I was fascinated by a passage in Thomas F. Madden's Venice: a New History describing the complex process used to elect the doge of Venice. This process is explained briefly here:

Wikipedia: Doge of Venice - Selection of the Doge

Thirty members of the Great Council, chosen by lot, were reduced by lot to nine; the nine chose forty and the forty were reduced by lot to twelve, who chose twenty-five. The twenty-five were reduced by lot to nine and the nine elected forty-five. Then the forty-five were once more reduced by lot to eleven, and the eleven finally chose the forty-one who actually elected the doge. None could be elected but by at least twenty-five votes out of forty-one, nine votes out of eleven or twelve, or seven votes out of nine electors

This passage does not include some elements of the proces mentioned by Madden, such as the interesting presentation and voting on the nominations for doge by the final 41, the automatic exclusion of relations from remaining draws once someone is chosen by the lot, or the use of small wax balls with parchment inside for the lot drawing process.

There is also more detail in a paper cited in the Wikipedia posting found here:

Electing the Doge of Venice: analysis of a 13th Century protocol (PDF)

My question is whether the Venetian system inspired similar systems in other states or political bodies (let us say, before the 19th century) or were there other similar multi-stage selection processes for positions in other contemporary or early cases?

Here by cases, let us be flexible, as there are not a lot of republics etc. around. It might include voting process for council positions, guild leadership, etc. I especially welcome well-sourced answers.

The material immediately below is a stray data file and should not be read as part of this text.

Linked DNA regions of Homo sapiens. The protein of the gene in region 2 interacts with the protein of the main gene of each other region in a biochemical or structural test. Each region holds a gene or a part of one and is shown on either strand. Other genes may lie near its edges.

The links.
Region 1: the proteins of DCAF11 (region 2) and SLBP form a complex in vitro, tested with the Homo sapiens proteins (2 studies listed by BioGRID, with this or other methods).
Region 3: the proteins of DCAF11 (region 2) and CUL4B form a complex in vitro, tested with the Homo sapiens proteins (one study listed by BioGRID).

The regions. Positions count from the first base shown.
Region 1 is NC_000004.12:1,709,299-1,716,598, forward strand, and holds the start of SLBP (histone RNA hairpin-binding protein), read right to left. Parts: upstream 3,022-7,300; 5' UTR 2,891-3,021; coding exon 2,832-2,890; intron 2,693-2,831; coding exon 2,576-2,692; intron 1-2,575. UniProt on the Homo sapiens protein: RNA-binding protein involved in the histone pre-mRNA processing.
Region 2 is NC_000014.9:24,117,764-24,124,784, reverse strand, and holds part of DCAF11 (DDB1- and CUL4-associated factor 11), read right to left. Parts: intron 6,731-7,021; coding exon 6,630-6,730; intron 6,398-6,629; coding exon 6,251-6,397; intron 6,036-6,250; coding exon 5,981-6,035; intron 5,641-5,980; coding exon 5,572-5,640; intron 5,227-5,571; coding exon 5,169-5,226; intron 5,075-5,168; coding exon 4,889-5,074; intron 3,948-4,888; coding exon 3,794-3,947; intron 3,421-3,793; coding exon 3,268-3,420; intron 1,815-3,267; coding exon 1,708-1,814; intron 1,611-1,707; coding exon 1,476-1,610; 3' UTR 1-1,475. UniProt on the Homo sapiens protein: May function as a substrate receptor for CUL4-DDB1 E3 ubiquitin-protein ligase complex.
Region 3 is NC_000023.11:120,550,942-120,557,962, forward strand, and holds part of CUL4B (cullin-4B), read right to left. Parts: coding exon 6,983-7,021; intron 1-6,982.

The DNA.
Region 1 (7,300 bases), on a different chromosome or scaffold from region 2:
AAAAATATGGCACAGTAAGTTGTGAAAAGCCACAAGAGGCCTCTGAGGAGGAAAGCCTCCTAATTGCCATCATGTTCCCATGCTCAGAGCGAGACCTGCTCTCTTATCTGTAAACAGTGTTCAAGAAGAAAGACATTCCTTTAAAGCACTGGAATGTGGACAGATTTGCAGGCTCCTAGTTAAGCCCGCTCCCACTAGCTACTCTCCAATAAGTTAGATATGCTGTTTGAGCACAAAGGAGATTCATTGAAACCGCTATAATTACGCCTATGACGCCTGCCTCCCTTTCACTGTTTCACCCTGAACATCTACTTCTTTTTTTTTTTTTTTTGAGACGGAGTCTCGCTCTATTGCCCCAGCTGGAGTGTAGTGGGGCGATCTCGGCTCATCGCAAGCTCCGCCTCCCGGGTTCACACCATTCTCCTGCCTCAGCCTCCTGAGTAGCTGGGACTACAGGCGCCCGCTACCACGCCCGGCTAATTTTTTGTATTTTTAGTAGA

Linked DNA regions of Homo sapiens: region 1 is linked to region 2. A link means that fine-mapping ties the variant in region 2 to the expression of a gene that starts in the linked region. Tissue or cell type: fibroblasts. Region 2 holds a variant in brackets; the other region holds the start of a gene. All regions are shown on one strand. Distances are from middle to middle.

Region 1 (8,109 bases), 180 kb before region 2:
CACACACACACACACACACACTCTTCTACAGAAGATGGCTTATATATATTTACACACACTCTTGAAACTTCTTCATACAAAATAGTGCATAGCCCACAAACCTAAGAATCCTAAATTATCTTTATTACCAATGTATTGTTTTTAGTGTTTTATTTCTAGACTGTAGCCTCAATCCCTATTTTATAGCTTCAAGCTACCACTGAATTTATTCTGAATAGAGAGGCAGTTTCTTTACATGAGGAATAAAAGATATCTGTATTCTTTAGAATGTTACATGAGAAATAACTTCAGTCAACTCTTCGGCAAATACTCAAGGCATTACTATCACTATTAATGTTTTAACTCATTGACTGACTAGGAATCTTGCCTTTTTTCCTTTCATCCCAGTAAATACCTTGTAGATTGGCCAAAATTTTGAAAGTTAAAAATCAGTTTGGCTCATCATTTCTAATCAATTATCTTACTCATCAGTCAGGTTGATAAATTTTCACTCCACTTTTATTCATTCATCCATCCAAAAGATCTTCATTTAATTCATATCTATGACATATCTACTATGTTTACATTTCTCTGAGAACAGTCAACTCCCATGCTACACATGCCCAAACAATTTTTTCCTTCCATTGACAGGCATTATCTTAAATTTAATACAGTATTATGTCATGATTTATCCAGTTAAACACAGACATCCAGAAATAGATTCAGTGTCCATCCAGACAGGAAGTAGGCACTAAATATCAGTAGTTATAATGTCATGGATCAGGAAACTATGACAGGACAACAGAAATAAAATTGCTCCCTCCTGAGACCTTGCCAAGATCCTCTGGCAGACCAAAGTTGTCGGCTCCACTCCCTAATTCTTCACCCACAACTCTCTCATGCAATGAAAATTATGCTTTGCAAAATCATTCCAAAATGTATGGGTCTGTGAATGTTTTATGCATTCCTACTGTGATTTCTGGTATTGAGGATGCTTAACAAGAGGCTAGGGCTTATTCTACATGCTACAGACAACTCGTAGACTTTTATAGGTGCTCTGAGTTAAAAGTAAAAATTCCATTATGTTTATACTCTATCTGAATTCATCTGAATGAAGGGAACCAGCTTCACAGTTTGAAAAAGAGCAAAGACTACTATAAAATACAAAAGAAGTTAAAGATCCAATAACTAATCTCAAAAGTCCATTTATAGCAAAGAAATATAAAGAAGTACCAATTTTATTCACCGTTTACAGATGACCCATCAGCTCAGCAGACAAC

• 2
    There are actually quite a few republics. (Note, not all of those are still existing)
    – Luke_0
    Commented Jul 14, 2013 at 21:17
  • 2
    Thanks @American Luke - That is a great link. It depends on what we mean by "quite a few" and by "republic" but that is a fantastic starting point for a potential answer (and lots of interesting cases there I'd never heard of, like the fascinating republic of Cospaia). I only meant "not a lot" relative to the huge number of non-republics out in the early modern period.
    – kmlawson
    Commented Jul 14, 2013 at 22:15
  • I started to look for systems bases on sortition and the Wikipedia article has an interesting sentence: "The Doge of Venice was determined through a complex process of nomination, voting and sortition." I think that a good starting point could be to use this three concepts in a search (I would do it but I'm busy today, I hope it helps). en.m.wikipedia.org/wiki/Sortition Commented Aug 1, 2015 at 16:11

1 Answer 1


Here is an example of another very complex appointment process. Angelo N. Ancheta in his paper "Redistricting Reform and the California Citizens Redistricting Commission" described the process of selecting commissioners thus:

The selection process for the Commission is also carefully structured to limit partisanship and to check institutional power. The process requires the creation of an independent Applicant Review Panel composed of staff from the Bureau of State Audits, a state agency that serves as an independent auditor of the state’s financial and operational activities. The Panel, which must be composed of one Democrat, one Republican, and one member of neither party, must screen applications in order to reduce the applicant pool down to sixty candidates (twenty Democrats, twenty Republicans, and twenty of neither party). These sixty individuals are the most qualified applicants based on “relevant analytical skills, ability to be impartial, and appreciation for California’s diverse demographics and geography.” Once the pool is reduced to sixty candidates, the four legislative leaders—the Speaker of the Assembly, the Assembly Minority Floor Leader, the Senate President Pro Tempore, and the Senate Minority Floor Leader—can remove up to two applicants from each of the three subpools.... The remaining candidates are then placed into a lottery, where three Democrats, three Republicans, and two from neither party are chosen from a randomized selection process. This group comprises the first eight members of the Commission. The eight then choose the remaining six to form the full fourteen-member commission.

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